Christian Zionists: not a lobby like AIPAC

 A reader commented on my story this week about AIPAC – the pro-Israel lobby giant that, according to everything I hear, has not been weakened by the attacks by Walt-Mearsheimer acolytes or the rapid growth of J Street.  (AIPAC’s annual policy conference begins on Sunday.)

“The most powerful Israel Lobby in Washington now is the Christian Zionist Lobby,” the commenter writes. “Many Congressional districts are as much as 30 percent Christian Zionists, sometimes more.”

Well, no.

I haven’t seen much evidence that Christian Zionism – in the sense of evangelical Christians who make support for Israel a political priority, as opposed to those who simply think Israel is a cool idea – is a hugely widespread phenomenon.

Yes, Christians United for Israel (CUFI) has enjoyed strong growth since its creation in 2006 by the controversial pastor John Hagee. But it still represents a relatively small slice of the big and diffuse evangelical movement, although I agree that it presence is growing in the Christian world.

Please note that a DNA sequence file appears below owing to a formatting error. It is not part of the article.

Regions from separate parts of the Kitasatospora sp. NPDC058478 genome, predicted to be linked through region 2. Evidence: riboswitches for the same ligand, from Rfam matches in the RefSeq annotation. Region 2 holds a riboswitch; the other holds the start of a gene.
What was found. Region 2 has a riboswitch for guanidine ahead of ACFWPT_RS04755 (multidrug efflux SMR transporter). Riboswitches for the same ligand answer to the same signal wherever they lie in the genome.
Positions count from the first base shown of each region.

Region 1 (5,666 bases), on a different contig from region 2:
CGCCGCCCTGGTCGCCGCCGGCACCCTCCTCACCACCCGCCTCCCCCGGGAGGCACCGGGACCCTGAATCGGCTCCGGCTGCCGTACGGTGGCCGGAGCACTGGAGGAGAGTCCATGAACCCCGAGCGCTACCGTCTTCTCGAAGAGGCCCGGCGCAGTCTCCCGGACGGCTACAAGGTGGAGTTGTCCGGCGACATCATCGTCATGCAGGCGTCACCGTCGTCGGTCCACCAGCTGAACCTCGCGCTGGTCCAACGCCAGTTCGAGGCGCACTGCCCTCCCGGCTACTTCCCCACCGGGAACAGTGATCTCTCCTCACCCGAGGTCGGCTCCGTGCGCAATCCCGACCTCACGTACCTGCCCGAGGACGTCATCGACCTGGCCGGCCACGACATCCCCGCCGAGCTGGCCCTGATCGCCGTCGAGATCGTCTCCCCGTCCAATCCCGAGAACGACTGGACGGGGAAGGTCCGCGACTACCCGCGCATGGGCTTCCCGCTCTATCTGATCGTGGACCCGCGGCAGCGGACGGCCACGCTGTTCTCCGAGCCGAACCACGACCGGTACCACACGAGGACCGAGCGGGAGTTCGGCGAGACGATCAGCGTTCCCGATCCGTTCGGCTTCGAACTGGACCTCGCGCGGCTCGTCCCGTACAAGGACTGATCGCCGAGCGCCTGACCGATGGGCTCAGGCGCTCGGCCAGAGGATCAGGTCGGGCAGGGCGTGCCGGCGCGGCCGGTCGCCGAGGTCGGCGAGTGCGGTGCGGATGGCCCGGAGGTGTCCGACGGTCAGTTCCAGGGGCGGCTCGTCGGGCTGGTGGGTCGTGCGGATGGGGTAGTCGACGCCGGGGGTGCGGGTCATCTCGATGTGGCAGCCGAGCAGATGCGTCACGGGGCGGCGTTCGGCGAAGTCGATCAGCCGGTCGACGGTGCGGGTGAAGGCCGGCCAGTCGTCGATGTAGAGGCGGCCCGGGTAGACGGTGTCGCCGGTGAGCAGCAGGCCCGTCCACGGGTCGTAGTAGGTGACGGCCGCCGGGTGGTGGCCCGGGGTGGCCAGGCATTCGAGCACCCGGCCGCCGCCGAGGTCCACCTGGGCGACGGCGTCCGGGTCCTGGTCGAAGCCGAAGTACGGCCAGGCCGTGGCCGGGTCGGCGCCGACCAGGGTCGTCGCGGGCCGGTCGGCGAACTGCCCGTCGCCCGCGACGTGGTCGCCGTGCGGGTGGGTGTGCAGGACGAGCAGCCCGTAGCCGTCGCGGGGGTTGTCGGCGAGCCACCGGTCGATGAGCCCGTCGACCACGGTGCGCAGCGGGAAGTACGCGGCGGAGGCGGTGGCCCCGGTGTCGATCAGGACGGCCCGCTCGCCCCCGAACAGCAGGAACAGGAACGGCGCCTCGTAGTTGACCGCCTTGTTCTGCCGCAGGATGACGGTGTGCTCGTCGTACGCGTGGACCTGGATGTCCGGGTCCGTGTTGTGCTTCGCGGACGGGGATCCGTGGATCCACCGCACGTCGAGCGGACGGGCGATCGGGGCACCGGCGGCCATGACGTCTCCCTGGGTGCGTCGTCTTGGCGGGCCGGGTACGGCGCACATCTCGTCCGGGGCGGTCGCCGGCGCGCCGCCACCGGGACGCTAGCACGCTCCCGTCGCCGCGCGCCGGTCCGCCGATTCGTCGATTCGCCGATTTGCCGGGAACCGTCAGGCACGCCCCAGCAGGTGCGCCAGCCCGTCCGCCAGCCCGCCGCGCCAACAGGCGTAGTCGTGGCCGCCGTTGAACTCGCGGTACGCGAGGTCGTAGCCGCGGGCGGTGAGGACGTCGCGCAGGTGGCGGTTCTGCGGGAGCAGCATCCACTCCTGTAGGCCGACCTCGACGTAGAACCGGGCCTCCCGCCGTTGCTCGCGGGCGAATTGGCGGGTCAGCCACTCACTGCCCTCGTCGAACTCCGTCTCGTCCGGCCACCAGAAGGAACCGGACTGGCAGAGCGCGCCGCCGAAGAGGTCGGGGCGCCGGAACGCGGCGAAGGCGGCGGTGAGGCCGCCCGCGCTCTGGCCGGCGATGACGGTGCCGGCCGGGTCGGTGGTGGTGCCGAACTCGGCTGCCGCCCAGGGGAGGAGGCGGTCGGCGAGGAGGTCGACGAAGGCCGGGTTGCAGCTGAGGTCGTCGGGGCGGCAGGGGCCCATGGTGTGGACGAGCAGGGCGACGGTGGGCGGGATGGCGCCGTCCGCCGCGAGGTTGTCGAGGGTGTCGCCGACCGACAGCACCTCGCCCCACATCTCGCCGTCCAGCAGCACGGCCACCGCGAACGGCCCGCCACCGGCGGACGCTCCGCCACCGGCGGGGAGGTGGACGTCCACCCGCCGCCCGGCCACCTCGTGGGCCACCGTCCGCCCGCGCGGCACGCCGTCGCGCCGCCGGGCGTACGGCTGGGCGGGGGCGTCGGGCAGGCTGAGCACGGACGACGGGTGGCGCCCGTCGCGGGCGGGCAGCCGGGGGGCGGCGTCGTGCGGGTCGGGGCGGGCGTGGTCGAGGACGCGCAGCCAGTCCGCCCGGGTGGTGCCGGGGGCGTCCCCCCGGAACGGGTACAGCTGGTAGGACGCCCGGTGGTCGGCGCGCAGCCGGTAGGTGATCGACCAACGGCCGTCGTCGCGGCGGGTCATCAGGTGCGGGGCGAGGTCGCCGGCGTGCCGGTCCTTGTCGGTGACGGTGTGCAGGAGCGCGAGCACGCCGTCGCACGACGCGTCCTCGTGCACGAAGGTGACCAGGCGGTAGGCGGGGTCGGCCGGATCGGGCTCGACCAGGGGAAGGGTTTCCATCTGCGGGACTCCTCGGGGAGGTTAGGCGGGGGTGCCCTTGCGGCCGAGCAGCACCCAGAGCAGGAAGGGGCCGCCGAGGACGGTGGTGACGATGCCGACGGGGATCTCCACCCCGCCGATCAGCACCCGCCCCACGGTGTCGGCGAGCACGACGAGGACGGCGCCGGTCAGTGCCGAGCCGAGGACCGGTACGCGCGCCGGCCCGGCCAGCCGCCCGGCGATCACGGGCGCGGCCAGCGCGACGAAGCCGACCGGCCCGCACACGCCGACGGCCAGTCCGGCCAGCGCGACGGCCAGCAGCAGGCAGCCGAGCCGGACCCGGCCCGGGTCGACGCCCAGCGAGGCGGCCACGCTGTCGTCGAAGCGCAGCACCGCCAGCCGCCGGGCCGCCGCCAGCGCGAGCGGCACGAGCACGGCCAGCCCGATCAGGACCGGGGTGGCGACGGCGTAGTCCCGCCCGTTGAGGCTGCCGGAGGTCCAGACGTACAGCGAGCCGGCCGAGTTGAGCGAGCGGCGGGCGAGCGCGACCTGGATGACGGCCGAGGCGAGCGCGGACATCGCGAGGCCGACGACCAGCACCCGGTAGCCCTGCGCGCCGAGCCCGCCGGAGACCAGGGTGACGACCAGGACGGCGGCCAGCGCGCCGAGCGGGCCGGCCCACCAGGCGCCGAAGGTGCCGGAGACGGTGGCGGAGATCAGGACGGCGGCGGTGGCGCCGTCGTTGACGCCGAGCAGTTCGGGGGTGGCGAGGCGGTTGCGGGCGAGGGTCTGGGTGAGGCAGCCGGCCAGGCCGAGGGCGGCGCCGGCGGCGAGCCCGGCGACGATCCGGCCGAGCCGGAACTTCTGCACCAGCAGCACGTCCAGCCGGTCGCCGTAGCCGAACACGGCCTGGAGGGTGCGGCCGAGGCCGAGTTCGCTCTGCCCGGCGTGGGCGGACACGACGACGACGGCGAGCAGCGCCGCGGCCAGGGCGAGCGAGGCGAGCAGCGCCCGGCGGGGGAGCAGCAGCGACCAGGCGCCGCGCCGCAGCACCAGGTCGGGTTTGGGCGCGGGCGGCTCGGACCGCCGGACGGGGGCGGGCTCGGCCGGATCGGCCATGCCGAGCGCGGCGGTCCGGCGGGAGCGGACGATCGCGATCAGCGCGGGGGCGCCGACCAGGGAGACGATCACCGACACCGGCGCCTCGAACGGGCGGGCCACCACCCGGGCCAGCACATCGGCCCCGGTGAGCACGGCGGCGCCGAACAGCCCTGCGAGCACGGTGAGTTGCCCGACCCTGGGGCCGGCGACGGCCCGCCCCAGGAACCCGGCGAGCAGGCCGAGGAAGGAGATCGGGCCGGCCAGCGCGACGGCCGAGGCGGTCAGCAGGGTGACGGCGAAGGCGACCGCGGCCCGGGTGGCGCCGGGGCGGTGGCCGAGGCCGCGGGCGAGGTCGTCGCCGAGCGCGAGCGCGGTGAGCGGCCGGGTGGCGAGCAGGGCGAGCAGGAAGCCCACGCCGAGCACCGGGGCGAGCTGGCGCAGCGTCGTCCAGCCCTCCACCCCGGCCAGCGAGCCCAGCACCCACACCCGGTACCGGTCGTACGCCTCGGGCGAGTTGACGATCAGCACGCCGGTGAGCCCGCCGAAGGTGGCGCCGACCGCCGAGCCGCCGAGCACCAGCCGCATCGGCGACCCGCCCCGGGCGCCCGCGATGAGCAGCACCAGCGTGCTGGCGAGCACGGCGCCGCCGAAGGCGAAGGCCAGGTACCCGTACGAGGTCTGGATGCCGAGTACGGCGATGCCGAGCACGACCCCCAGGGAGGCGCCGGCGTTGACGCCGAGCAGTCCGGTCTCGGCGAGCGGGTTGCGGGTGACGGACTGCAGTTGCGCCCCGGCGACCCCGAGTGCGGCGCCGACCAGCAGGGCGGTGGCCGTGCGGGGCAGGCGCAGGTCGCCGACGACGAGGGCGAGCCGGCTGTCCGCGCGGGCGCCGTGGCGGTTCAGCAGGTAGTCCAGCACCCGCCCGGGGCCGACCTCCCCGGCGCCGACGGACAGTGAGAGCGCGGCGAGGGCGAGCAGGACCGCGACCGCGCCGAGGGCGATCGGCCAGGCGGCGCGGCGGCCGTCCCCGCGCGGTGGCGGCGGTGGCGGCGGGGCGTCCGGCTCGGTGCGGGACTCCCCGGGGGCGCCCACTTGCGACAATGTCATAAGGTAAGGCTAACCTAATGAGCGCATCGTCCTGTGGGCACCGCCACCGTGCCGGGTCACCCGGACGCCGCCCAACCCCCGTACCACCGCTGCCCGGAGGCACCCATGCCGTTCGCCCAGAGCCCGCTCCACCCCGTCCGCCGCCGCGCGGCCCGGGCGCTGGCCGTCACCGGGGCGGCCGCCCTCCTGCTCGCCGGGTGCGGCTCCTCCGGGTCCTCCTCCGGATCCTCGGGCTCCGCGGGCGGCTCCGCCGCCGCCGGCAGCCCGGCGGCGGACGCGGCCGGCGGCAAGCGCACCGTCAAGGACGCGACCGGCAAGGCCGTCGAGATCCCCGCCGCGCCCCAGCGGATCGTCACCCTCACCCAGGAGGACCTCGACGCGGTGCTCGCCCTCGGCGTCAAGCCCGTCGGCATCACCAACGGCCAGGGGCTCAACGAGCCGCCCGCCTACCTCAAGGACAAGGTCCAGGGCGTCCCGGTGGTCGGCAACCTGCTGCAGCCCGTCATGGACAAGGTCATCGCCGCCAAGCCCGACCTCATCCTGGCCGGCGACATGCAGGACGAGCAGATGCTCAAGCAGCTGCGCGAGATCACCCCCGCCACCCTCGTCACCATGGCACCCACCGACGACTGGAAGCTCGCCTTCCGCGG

I’d also dispute the idea that this is a lobby on a par with AIPAC; it’s more like a big cheering section for the Jewish state.

AIPAC has a huge team of skilled lobbyists and political operatives who are able to multiply its lobbying power; I don’t see any of that in CUFI. Congressional offices check with AIPAC before making any moves or statements on Middle East matters; I haven’t heard of any that do that with Hagee’s group.

Lobbying is much more than holding rallies and an annual conference. AIPAC does it, I don’t see any evidence the Christian Zionists do it to any great extent. Yes, their numbers and enthusiasm are important, but they have yet to become a coherent, focused political force. There’s a big difference between lobbying and holding pep rallies.

I also don’t see any evidence of a growing network of Christian Zionist campaign givers who make their donation decisions based on the Israel issue. AIPAC wouldn’t be what it is today without such a network backing up its lobbying; J Street understands that fact, which is why it got into the campaign finance business from the start.

About the Author
Douglas M. Bloomfield is a syndicated columnist, Washington lobbyist and consultant. He spent nine years as the legislative director and chief lobbyist for AIPAC.